Why 'Be Fearless' Is Awful Advice

Fear is an inevitable and healthy aspect of life.


Consider this quote from a Judy Blume novel: "Each of us must confront our own fears, must come face to face with them. How we handle our fears will determine where we go with the rest of our lives. To experience adventure or to be limited by the fear of it."

There is a woman with no fear. To protect her identity as they discuss her case, scientists refer to her as SM. She is famous in psychological circles because she has lost the ability to feel fear due to a genetic disease that destroyed part of her brain.

No fear — how great would that be? Actually, not so great. SM was held at knifepoint in a park one night and returned to the same place the next. She volunteers to pick up venomous snakes and spiders, happily stands in other peoples' personal bubbles and makes sexual advances to complete strangers.

Without the guidance of fear, SM will enter, fail to leave or eagerly revisit situations where she is in harm's way. While the absence of fear may open her up to new opportunities, it does so indiscriminately.

Growing up, I was scared a lot.

I was worried that my parents were going to get in a car accident, get divorced, hurt one another or just leave. I was afraid of all the screaming and threatening. I can still feel the sensations of fear in the middle of my chest as I write this.

I was afraid of the dark. I was afraid to be alone. I was afraid of what others thought of me. I was afraid of rejection, and I was afraid of intimacy. On top of all of this, I was afraid to express my fears to anyone.

So, I armored up. I could be hard, cold, judgmental, explosive, rageful, arrogant and deceitful. I behaved as if I didn't care about things that I actually cared a lot about. All of these were attempts to hide my fear from the world.

My shame of these behaviors only reinforced the fear that there was something wrong with me. As you might imagine, I found the idea of being fearless quite appealing. However, ...

There are good reasons to have fear.

• Fear is healthy. It is impossible for a person with a fully functioning nervous system to be fearless. This is a good thing because you need fear to survive. Without it, you would be playing in traffic and challenging people to duels in the public square over a spilled cup of coffee.

• Fear focuses your attention. When we hear a loud noise, we turn our heads quickly to see what is going on. Fear focuses our attention so that we can assess danger. Based on this assessment, we can then make a choice about how to proceed.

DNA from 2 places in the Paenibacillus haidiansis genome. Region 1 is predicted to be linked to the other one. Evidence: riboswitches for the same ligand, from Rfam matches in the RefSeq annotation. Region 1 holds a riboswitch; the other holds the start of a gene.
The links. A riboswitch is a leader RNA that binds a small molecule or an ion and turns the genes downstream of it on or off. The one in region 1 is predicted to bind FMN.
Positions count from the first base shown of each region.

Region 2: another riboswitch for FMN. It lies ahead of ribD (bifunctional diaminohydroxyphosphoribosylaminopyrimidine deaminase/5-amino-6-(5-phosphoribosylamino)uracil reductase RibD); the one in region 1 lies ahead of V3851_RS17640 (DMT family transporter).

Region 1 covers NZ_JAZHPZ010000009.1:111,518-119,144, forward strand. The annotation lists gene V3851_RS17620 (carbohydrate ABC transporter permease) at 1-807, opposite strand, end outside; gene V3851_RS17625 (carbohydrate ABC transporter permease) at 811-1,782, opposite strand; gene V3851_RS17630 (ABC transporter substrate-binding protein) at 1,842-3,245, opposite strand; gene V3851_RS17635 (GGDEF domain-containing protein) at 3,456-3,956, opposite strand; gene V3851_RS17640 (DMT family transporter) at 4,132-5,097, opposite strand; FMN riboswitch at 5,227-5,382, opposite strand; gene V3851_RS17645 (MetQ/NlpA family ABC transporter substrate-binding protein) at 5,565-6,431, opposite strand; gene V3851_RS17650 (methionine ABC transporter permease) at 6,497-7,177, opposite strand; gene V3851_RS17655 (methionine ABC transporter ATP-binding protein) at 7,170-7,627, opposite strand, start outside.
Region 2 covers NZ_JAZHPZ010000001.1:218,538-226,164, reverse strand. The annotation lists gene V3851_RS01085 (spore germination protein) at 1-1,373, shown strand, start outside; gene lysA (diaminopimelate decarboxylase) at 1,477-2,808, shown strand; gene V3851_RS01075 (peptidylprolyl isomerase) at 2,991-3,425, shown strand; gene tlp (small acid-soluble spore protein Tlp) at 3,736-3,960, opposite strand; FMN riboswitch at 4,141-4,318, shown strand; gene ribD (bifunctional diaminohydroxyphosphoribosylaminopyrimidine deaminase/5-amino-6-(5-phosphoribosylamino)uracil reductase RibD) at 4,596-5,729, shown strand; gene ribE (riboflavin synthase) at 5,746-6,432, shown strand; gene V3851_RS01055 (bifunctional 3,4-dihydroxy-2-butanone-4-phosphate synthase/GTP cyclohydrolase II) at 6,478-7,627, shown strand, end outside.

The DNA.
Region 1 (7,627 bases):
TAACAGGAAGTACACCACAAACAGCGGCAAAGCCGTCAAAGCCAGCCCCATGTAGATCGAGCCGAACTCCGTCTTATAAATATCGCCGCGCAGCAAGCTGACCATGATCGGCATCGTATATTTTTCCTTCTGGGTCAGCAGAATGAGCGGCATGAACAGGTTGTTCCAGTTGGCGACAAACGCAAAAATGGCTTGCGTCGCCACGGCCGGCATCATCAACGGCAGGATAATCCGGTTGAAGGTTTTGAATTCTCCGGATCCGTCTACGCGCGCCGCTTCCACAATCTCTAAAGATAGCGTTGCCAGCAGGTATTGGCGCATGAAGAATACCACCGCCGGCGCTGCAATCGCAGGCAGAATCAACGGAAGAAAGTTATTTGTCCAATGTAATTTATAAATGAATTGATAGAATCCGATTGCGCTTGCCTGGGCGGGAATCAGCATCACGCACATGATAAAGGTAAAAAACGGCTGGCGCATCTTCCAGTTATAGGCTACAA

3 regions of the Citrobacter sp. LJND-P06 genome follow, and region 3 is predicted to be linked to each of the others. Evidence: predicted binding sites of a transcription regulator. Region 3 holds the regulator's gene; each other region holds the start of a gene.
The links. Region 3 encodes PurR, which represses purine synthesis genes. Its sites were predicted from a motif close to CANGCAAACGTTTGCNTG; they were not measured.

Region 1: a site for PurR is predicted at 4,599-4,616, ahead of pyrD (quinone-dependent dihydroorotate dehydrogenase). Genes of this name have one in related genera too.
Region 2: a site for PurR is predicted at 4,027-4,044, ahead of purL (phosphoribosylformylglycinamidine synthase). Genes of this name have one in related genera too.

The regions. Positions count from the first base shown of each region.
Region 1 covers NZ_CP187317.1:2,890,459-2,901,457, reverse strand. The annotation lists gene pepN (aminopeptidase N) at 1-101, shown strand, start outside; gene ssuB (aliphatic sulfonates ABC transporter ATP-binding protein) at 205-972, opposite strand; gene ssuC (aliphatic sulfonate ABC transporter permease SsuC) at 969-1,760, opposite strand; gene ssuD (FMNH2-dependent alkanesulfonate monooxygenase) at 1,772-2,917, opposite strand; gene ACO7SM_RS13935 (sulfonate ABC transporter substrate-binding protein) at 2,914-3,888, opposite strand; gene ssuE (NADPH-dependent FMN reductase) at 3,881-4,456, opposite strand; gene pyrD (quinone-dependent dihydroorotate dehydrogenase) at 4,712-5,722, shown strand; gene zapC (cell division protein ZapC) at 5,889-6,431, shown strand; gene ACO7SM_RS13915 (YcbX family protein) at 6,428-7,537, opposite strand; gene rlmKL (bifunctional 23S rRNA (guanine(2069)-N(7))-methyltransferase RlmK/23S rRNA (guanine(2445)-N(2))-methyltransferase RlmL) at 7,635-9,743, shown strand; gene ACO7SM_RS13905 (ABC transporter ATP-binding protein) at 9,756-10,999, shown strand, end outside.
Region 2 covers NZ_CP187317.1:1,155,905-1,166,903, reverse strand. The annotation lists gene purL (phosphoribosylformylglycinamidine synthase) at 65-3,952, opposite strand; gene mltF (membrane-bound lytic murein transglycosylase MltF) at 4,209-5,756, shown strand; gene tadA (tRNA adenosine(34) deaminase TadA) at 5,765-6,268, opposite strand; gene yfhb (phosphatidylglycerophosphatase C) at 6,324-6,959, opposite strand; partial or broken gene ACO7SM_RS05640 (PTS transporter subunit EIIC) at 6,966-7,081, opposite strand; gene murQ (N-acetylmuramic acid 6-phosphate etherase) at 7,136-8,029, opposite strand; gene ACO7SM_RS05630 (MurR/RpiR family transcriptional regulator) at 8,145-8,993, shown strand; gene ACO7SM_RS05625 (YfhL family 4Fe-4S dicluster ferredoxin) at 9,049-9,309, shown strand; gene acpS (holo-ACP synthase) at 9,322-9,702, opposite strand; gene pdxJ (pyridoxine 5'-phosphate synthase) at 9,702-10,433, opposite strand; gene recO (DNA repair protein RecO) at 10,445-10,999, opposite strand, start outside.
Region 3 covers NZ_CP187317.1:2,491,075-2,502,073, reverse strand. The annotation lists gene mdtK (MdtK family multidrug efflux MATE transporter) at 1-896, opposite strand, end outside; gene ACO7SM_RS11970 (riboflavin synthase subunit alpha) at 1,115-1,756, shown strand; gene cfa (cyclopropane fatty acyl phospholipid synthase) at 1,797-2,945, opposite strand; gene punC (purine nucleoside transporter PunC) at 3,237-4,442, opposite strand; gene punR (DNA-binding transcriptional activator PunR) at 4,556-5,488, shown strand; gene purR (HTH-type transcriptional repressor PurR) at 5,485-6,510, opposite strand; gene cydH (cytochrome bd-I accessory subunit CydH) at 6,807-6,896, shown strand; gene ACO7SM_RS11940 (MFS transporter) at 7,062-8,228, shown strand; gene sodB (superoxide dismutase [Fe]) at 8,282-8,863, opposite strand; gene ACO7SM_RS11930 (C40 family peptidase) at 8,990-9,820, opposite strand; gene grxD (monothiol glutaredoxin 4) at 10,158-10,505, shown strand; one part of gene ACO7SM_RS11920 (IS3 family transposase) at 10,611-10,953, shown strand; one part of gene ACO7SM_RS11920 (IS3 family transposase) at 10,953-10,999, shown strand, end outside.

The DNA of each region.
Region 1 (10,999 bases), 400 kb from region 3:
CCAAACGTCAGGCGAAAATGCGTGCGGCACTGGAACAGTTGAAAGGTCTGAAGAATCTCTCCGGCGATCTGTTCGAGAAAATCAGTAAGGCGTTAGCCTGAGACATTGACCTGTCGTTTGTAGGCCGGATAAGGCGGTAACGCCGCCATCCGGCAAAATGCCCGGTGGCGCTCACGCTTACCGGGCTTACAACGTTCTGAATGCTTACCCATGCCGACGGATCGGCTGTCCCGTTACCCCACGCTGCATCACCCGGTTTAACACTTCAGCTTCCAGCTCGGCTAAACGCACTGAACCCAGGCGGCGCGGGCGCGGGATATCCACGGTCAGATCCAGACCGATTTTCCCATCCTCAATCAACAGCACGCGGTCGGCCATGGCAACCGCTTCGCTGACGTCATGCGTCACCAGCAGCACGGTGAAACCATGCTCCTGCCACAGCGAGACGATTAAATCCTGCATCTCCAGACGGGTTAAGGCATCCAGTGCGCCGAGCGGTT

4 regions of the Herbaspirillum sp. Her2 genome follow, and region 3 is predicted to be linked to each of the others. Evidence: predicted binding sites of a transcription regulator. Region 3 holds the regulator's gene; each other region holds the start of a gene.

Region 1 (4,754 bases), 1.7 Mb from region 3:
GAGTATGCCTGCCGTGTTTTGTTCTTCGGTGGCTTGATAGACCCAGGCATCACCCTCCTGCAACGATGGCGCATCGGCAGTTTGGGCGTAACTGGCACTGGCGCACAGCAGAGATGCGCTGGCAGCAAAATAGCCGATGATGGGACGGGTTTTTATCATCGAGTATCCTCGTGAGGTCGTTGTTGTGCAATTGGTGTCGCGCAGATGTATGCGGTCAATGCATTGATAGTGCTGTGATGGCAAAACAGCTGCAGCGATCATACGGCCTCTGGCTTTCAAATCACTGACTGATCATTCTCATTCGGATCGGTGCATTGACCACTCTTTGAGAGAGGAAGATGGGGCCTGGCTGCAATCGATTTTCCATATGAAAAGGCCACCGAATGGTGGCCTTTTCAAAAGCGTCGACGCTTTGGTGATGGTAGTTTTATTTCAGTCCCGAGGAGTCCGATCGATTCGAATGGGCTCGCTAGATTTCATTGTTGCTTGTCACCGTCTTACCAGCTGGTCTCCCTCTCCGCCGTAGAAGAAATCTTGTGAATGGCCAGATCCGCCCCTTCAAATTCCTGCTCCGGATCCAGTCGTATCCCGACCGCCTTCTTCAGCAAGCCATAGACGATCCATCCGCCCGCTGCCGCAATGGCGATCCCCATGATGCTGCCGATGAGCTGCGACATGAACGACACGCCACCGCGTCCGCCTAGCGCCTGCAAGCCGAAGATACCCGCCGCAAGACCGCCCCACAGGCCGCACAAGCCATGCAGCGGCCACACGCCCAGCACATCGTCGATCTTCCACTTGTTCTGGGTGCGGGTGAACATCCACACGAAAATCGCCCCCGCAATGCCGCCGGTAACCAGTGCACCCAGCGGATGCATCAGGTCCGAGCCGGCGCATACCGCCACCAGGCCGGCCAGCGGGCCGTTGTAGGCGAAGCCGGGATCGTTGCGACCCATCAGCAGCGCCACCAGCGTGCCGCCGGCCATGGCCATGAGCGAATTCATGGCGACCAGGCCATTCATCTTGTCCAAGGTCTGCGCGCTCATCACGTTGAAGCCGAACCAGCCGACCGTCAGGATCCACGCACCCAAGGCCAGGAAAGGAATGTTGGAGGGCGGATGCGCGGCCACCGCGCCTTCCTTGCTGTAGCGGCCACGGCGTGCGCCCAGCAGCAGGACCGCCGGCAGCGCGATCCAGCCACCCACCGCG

• Fear may indicate real danger. For example, looking down a dark alley late at night, we may feel a bit wary and choose to take a better-lit route. This may be a wise choice. If we were fearless, there would be no signal to assess the situation.

Rather than trying to be without fear, we can learn to use it skillfully.

While the advice "be fearless" is not helpful, the advice "work skillfully with fear" just isn't very sexy. However, I believe putting this powerful feeling in proper perspective is one of the best things we can do for our health, relationships and quality of life.

When we ignore fear, we may put ourselves in a dangerous spot. On the other hand, when we reflexively avoid situations without any kind of thoughtful assessment, we may miss out on life-changing opportunities. By looking at fear with awareness, acceptance and compassion, we can find some freedom and confidence in its presence.

A common instinct when we are feeling afraid is to focus externally on what we believe is causing the fear. This makes a lot of sense when there is actual danger around us. But this is not a useful strategy when the concern is intangible, outside your control or part of some imagined future.

The most effective way to work with this kind of fear is to begin by bringing attention to the actual sensations in your body. The process of internally paying attention uses a different area of the brain than the area that is creating fear.

Next, you can open your body, feel your feet on the ground and allow your breathing and heart rate to slow down naturally.

Finally, you can ask yourself if there is any action that will minimize the threat. If so, you can take that action or schedule a time to address it. If not, then you can move your attention to a present-moment task that you can control.

When it comes to fear, feeling it consciously is always better than not being aware of it.

When you are aware of fear, you can look at it, step into it, sit with it and let it pass. When you are aware that you are feeling fear, you retain the choice of how to respond.

However, fear becomes a problem when we react habitually before we have taken the time to feel it consciously. We often rationalize our actions — "the time isn't right" — rather than feeling the uncomfortable sensations of fear and responding consciously.

So, here's the real question:

If you were willing to feel fear when it shows up, what would you do that you are not doing now?

Fear is an inevitable and healthy aspect of life. Rather than striving for the unreasonable goal of being fearless, you can live a full, rich life that contains it.

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